Hallack filed a motion to dismiss in that case, arguing that
the Circuit Court lacked personal jurisdiction over him. A
hearing on the motion was held before the Honorable Charles
Yeargan. In the hearing, Judge Yeargan stated his intent to
grant the motion to dismiss. (ECF No. 13, Exh. 1, p. 33).
Prior to an order of dismissal being issued, Plaintiffs
non-suited their case. (ECF No. 14, Exh. 3) Thereafter,
Plaintiffs re-filed their claims in this Court. (ECF No. 1).
Plaintiffs' Complaint alleges breach of contract,
promissory estoppel, unjust enrichment, conversion, breach of
fiduciary duty, and fraud claims against Defendants Dennis
Chase and Chasemaster Corporation. Plaintiffs allege legal
malpractice and breach of fiduciary duty against Defendant
William Hallack. Plaintiffs assert that this Court has
jurisdiction to hear this action pursuant to 28 U.S.C. §
1332 because the amount in controversy in this action exceeds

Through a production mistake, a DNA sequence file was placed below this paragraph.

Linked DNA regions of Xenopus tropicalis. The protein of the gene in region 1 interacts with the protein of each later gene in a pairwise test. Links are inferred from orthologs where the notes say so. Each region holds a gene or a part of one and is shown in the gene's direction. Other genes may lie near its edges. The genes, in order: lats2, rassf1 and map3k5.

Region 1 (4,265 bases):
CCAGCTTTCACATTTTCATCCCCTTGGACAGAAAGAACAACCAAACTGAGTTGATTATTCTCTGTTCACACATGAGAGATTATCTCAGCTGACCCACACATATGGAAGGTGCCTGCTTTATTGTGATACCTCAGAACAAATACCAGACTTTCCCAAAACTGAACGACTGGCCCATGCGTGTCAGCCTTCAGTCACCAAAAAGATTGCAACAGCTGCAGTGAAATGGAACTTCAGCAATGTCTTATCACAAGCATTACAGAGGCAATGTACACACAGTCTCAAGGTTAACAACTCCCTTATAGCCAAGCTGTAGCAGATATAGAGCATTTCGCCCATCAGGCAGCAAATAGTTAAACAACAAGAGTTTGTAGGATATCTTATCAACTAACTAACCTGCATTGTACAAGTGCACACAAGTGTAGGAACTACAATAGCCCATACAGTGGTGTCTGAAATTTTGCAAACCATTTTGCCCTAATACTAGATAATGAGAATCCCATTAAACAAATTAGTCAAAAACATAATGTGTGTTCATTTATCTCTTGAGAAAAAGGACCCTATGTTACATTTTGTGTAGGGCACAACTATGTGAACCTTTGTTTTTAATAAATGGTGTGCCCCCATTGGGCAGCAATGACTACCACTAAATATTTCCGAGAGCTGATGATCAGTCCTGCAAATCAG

$75, 000 and is between citizens of different states.
present Motion to Dismiss, Defendant Hallack reasserts the
arguments made in his motion before the Circuit Court of
Little River County. Hallack maintains that Plaintiffs'
Complaint is devoid of facts which could support an exercise
of personal jurisdiction over him. Specifically, Hallack
claims that he has no relevant contacts with the state of
Arkansas and that all of his legal work related to
Plaintiffs' funds was carried out in Louisiana.
survive a motion to dismiss for lack of jurisdiction, the
burden is on the plaintiff to plead facts sufficient to
support a reasonable inference that a court possesses
personal jurisdiction over the defendant. Creative
Calling Solutions, Inc. v. LFBeauty Ltd., 799 F.3d 975,
979 (8th Cir. 2015). An action should not be dismissed for
lack of personal jurisdiction at the motion to dismiss stage
if the facts, viewed in the light most favorable to the
plaintiff, are sufficient to support a conclusion that
personal jurisdiction exists over a defendant. Id.
federal court sitting in diversity must look to the forum
state's long-arm jurisdictional statute to determine if